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Another musical instrument at Clockwork Music: a Hurdy Gurdy

Greetings, my fellow Babbagers.

I should like at this time to present to you a bit of the new technology I have been developing at the Clockwork Music workshop in the Port.  Some of you may have heard odd sounds in the vicinity, and now you shall understand why.  I have developed a Hurdy Gurdy.

Some of you may be asking “What is a hurdy gurdy anyway?” and for good reason.  A hurdy gurdy is an ancient instrument, a form of fiddle played not with a bow but by rubbing a rosin-coated wheel against the instruments strings.  They have in the past enjoyed wide popularity, but today they tend to be limited to street musicians and the folk music of France and Hungary.  The length of some of the hurdy gurdy’s strings can be adjusted by use of a row of buttons along the side of the instrument, which allows a melody to be played, while accompanied by drone notes, somewhat similar to bagpipe music.  Also similar to bagpipe music is the inability to pause the sound of the hurdy gurdy.  While the wheel is turning, the notes play, even with none of the melody keys engaged.

I am sure some of you are now saying “Another mechanical musical instrument from Clockwork Music.  I should be surprised?”  However, this instrument differs from all of my previous instruments in two important ways:

1) Zero land impact.  While the hurdy gurdy itself has a land impact of 16 prims, it is most easily played by wearing the instrument, which reduces the land impact to 0.  (It also contains simple animations for holding and playing the instrument.)

2) Create your own music.  Although the hurdy gurdy package includes a collection of (at least) 26 songs (including English songs, French songs, and Christmas songs) that can easily be played by anyone, those who understand the names of musical notes can, with the included instructions, record whatever songs they find in their heads in a form that will play upon the instrument.

The mechanics of the instrument rely upon reading and interpreting an abridged version of the ABC music notation format.  This is a text-only music notation system.  If you recognize “C E G” as a C-major triad, you probably know enough music to write down songs in ABC notation.  Full instructions are included with the machine, of course.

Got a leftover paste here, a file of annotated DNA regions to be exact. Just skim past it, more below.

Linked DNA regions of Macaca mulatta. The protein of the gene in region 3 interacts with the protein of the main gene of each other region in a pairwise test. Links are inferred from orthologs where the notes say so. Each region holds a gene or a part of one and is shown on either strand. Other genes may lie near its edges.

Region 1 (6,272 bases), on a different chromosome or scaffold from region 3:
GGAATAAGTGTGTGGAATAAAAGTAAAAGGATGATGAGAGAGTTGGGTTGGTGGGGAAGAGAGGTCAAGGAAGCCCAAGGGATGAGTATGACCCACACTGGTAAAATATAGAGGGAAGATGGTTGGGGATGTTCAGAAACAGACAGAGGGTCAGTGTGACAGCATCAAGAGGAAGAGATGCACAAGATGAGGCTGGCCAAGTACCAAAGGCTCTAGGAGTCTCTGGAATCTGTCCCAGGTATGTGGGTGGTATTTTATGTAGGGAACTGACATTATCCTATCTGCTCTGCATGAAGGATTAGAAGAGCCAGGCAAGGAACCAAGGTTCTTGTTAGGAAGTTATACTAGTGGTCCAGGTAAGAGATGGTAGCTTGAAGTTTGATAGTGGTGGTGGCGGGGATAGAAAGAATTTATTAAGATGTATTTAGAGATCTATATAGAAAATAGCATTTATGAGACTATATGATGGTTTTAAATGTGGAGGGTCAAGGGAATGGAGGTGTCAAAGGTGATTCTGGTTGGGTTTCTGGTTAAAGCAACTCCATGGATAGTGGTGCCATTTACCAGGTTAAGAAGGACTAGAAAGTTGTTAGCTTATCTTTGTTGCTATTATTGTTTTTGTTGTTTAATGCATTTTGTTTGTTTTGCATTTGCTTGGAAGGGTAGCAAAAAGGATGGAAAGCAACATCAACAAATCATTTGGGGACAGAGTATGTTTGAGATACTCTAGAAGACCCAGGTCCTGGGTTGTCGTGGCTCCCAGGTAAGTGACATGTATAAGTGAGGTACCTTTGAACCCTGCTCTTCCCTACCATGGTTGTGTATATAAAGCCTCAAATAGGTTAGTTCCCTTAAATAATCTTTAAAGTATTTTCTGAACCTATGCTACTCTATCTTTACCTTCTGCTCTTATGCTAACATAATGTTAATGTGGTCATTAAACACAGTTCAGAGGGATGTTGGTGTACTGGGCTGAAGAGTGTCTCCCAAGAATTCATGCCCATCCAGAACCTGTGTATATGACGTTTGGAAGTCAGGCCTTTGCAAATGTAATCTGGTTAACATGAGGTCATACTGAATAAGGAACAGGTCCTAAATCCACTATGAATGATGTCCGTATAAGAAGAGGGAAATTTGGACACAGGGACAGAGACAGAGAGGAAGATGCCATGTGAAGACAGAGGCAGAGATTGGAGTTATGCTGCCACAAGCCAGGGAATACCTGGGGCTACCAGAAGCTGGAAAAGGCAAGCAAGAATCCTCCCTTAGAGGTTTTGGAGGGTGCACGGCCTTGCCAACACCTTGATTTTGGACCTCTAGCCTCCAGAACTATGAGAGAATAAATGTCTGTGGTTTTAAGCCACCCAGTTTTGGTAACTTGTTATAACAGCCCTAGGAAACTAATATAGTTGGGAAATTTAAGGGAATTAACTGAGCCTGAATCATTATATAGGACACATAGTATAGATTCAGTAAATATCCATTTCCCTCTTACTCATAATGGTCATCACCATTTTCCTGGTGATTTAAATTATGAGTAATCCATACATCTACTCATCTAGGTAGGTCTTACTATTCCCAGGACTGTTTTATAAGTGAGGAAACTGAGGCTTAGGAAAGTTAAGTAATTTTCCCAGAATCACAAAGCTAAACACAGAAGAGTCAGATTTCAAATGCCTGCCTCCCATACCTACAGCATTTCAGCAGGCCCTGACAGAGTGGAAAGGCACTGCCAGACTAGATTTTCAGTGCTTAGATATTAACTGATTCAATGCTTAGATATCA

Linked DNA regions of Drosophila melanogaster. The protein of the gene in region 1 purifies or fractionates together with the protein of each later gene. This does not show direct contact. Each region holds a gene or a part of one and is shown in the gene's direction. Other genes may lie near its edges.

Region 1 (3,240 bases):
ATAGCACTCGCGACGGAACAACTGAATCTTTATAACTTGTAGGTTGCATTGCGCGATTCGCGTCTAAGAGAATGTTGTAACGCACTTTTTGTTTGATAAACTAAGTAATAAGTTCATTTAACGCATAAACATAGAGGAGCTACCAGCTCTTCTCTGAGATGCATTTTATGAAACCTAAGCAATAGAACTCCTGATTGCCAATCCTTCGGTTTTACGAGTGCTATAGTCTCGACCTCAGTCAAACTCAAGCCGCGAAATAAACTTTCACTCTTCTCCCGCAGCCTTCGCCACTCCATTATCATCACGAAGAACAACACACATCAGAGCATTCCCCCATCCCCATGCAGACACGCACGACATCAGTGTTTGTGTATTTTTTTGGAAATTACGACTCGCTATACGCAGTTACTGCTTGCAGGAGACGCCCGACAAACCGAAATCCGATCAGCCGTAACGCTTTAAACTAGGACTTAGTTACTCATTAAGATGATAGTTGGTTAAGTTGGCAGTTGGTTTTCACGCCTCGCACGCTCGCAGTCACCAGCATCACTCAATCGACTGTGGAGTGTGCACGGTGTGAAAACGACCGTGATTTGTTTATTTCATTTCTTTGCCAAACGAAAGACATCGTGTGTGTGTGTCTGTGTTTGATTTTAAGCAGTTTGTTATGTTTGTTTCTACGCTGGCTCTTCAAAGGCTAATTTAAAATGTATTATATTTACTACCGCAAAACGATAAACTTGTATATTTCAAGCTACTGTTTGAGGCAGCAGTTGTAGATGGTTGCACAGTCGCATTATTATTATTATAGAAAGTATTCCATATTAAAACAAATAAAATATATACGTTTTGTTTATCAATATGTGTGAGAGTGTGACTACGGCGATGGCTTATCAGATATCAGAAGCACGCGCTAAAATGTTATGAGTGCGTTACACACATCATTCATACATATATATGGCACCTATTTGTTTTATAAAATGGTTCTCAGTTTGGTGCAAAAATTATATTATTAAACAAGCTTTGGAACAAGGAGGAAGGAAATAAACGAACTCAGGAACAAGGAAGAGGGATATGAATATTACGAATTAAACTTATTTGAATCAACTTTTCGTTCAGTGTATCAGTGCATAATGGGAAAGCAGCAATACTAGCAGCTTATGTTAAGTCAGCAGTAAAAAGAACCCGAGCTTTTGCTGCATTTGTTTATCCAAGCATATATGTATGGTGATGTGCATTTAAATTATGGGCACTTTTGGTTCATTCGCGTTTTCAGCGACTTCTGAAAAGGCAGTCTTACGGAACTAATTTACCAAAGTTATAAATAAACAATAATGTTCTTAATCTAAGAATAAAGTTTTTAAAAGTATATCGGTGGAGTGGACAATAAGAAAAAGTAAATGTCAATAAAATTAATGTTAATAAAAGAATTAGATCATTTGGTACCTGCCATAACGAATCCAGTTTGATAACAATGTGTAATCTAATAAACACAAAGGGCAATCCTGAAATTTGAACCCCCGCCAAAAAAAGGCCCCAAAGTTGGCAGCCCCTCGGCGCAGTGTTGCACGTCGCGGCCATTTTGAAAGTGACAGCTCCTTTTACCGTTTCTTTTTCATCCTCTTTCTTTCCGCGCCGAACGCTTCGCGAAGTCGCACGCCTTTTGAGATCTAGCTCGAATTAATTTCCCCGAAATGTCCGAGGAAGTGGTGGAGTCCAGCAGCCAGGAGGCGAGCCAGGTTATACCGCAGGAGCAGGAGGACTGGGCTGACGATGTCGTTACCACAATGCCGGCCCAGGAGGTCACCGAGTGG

You may view a brief performance on the hurdy gurdy through the Aetheric Network by directing your analytical engine toward data at the following node: 

The instrument may also be viewed at the Clockwork Music showroom on the Port next to Cuffs.  The instrument is hung on a mannequin in the shop window, and can easily be played (without the animation, of course).  The “New Item” sign beside the display will deliver to any interested party a detailed description of the instrument and the workings and structure of the modified ABC music notation system it employs.

I hope will take a moment to visit the showroom.  Be warned, however, the hurdy gurdy can be a loud instrument.

Your humble servant,

MacKnight Culdesac

Inventor, Musician, Shopkeeper

Clockwork Music

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One Comment

  1. Garnet Psaltery Garnet Psaltery December 11, 2012

    Having thoroughly enjoyed ownership of your Barrel Organ, the original Music Box and the Multi-Voice Music Box, I look forward to examining this new instrument.

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